One day we may do a group sorting activity. I hand out several picture cards from different word family groups, and the students take turns coming up and placing them under the thumbs up or thumbs down heading in our pocket chart. The other students give a thumbs up or thumbs down if they agree so that everyone stays engaged.
Another day I might hide different word family words in my morning message. Students get to come up and circle the word family words they find.
Get your students in a circle and have one person start with a word family word and go around the circle to see how far you can get repeating the initial word, plus all the words that have come after and adding a new word. This one usually erupts in laughter, but it helps greatly with students who struggle with producing rhymes.
And still another day I might play a Simon Says type game where I call out ‘if cat is part of the ~at family, put your hand on your head.’ Whatever I do for whole group, I try to incorporate movement of some kind, I keep is short and I make sure everyone is involved.
That’s whole group. However, the real meat and potatoes, the real practice comes during small group instruction and stations.
Small Group Instruction
Because I use a modified Daily 5 structure for literacy, my small group instruction is called ‘Meet the Teach.’ This is the time when I do ‘guided reading instruction’ which could include on a typical day some letter instruction, sight word work, phonics/word family work and reading depending on the kids I’m seeing. However, there is almost always some kind of word family activity included with every group.
Here are just a couple of examples of the different activities we might do:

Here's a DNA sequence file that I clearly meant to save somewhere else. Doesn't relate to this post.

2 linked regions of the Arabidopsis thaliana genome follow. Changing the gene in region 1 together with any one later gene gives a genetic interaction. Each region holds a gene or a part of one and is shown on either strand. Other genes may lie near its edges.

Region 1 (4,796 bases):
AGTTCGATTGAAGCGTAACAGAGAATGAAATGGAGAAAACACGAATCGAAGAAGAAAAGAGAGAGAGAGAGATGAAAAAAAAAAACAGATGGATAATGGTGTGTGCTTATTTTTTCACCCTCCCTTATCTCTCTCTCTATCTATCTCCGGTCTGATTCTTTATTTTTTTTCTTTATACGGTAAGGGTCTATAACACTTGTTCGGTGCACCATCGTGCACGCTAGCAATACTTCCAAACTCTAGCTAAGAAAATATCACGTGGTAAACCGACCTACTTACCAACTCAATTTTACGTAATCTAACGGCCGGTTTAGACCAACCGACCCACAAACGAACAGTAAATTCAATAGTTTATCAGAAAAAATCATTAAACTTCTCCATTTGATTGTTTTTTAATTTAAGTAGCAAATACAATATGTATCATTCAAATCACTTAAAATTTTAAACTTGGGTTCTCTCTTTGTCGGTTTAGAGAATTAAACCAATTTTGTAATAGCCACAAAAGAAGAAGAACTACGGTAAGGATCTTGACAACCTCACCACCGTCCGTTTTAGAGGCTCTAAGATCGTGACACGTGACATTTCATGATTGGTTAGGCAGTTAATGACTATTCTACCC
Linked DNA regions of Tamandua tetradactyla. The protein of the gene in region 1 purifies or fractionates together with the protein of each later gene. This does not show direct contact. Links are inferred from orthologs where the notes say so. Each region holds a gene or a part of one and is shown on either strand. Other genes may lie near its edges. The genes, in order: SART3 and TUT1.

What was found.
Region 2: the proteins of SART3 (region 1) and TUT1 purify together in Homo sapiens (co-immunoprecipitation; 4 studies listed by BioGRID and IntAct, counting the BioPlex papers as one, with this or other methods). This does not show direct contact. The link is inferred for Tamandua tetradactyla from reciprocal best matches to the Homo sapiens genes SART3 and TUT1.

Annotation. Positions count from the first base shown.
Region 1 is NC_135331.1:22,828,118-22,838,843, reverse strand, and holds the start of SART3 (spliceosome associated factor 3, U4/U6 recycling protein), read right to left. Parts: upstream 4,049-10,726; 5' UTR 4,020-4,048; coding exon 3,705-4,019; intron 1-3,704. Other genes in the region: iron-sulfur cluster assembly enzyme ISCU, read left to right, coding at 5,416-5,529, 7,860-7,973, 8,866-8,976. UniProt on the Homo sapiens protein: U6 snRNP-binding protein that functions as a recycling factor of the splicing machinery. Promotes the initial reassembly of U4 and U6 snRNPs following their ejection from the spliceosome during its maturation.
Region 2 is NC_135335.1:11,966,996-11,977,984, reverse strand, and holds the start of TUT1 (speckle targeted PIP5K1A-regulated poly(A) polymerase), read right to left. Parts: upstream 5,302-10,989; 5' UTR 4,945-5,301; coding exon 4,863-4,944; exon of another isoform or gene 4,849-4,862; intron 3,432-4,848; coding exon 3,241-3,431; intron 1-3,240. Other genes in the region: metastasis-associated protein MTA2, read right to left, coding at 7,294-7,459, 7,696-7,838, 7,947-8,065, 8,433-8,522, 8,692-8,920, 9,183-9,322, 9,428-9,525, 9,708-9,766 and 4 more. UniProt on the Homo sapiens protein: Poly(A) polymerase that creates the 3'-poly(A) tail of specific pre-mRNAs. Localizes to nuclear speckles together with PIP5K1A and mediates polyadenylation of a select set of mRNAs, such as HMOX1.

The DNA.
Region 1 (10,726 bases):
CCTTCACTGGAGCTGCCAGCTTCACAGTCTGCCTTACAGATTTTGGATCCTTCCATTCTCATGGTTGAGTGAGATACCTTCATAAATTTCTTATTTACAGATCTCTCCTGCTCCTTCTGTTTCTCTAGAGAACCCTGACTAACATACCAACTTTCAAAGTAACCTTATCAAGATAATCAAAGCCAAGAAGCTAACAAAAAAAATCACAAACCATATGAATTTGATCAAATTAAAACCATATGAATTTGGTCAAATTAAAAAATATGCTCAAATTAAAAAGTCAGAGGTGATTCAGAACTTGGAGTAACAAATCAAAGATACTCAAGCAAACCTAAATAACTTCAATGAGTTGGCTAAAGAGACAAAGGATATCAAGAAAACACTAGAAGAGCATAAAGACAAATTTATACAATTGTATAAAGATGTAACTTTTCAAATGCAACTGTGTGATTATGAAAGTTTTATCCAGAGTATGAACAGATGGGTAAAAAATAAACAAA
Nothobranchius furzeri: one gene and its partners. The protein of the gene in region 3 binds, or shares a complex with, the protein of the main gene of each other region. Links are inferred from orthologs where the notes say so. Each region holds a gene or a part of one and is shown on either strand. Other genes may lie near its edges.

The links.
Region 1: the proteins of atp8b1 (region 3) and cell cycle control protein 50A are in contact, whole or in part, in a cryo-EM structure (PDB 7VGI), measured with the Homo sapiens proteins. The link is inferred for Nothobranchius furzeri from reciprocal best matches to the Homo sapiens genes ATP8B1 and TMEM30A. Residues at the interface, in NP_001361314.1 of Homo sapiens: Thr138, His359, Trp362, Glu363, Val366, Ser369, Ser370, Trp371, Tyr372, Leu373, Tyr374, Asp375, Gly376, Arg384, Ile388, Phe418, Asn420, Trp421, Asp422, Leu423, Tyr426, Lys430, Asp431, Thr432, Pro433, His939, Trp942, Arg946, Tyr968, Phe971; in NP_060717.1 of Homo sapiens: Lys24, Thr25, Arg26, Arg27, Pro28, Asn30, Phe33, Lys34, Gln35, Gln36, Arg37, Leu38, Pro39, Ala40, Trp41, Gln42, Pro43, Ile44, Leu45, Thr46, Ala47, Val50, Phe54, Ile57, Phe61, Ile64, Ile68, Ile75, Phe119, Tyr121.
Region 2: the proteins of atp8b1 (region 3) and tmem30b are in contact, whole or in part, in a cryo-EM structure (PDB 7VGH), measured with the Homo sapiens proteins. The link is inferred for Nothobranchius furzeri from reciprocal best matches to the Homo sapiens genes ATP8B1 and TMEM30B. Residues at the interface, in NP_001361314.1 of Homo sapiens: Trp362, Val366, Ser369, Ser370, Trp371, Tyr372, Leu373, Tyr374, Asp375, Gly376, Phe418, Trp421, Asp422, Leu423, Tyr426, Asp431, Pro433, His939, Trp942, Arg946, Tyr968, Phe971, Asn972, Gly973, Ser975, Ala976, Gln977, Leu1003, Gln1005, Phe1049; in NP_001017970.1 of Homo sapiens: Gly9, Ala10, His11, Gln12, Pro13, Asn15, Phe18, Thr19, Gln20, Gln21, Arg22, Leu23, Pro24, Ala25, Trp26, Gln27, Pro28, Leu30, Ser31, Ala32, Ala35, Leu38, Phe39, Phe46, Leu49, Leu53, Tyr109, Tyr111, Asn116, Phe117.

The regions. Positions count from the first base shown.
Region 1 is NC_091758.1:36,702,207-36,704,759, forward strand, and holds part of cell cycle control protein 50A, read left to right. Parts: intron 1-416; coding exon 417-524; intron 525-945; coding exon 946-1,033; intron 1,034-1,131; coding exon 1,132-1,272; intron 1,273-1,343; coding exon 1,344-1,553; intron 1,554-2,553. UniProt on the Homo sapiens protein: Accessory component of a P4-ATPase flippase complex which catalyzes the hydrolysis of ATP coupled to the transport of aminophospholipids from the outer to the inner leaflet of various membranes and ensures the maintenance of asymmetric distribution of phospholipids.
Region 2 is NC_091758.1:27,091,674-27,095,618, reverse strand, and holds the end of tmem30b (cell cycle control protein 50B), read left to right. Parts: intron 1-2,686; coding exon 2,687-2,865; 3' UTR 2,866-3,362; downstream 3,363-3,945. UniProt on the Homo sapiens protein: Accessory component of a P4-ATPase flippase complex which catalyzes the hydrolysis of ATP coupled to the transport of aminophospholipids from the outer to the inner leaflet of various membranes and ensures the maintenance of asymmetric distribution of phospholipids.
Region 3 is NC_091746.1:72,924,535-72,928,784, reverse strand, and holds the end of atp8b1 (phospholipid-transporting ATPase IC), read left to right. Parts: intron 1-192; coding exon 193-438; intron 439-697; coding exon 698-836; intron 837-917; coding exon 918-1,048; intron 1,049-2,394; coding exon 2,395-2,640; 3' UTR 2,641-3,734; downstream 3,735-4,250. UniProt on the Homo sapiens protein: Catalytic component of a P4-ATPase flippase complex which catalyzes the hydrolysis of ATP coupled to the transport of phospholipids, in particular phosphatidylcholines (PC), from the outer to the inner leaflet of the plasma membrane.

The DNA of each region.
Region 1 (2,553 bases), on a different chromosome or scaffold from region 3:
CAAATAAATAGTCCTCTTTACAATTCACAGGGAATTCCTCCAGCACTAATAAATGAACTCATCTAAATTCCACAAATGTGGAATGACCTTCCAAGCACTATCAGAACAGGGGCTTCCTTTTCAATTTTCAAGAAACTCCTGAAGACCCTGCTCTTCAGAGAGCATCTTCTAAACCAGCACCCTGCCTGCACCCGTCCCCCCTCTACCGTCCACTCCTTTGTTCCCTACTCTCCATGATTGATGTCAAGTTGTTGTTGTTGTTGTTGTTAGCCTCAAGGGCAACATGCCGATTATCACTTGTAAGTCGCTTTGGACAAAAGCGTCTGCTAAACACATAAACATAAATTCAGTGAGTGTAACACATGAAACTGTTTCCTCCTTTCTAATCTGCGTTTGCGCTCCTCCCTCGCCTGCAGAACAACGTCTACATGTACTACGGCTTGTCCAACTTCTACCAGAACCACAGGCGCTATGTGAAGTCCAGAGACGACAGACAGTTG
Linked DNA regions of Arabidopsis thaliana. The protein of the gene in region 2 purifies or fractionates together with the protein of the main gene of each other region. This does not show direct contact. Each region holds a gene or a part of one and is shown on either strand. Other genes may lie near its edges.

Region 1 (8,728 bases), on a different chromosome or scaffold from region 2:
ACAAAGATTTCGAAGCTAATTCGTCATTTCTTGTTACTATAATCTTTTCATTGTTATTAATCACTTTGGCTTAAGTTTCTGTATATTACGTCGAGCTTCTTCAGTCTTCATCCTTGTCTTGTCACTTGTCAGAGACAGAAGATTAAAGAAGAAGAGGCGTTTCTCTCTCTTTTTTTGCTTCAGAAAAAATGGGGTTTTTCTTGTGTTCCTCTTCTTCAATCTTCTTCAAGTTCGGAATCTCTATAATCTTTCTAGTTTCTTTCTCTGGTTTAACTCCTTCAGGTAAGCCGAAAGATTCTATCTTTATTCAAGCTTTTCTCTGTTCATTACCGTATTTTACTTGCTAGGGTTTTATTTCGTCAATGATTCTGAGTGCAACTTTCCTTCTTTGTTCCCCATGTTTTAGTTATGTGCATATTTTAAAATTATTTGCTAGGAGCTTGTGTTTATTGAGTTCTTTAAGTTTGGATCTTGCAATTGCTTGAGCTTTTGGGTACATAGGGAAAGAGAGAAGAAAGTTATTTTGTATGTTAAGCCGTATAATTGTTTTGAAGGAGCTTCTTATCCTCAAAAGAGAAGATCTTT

Mr. Munchy Mouth Sort-We use this handsome devil to sort out word families. I throw a couple of different families together and have them decide if it belongs to the word family that Mr. Munch Mouth is eating that day. This is a classroom favorite and definitely keeps them engaged.
Word Family Hide ‘n Seek- This can be played in small groups as you begin word work study, but it often becomes an activity that you can place in your stations and students easily play it independently with others. Word cards are placed in a pocket chart and one student hides the ‘hide-n-go seek’ card behind a word family card while the other students try and guess where it is by reading the words on the cards to indicate their guess. The student that guesses where the ‘hide n go seek’ card is located, gets to hide it next.
Show Me The Money: This is simply where I offer different materials (chalk boards, white boards, magnets, or even paint chips) for students to use to write a word family word that I show them. They hide what they have written and then when I say ‘show me the money,’ they reveal their word to see if they are correct.
Thumbs-Up/Thumbs Down-I will say/show a word to my group and they use the thumbs up/thumbs down cards to indicate whether they are part of the word family.
Word Family Memory Match: Played just like traditional memory but with your word family pictures and cards. This too often becomes and independent station after a few weeks when students ‘get’ the rules and routines of playing it.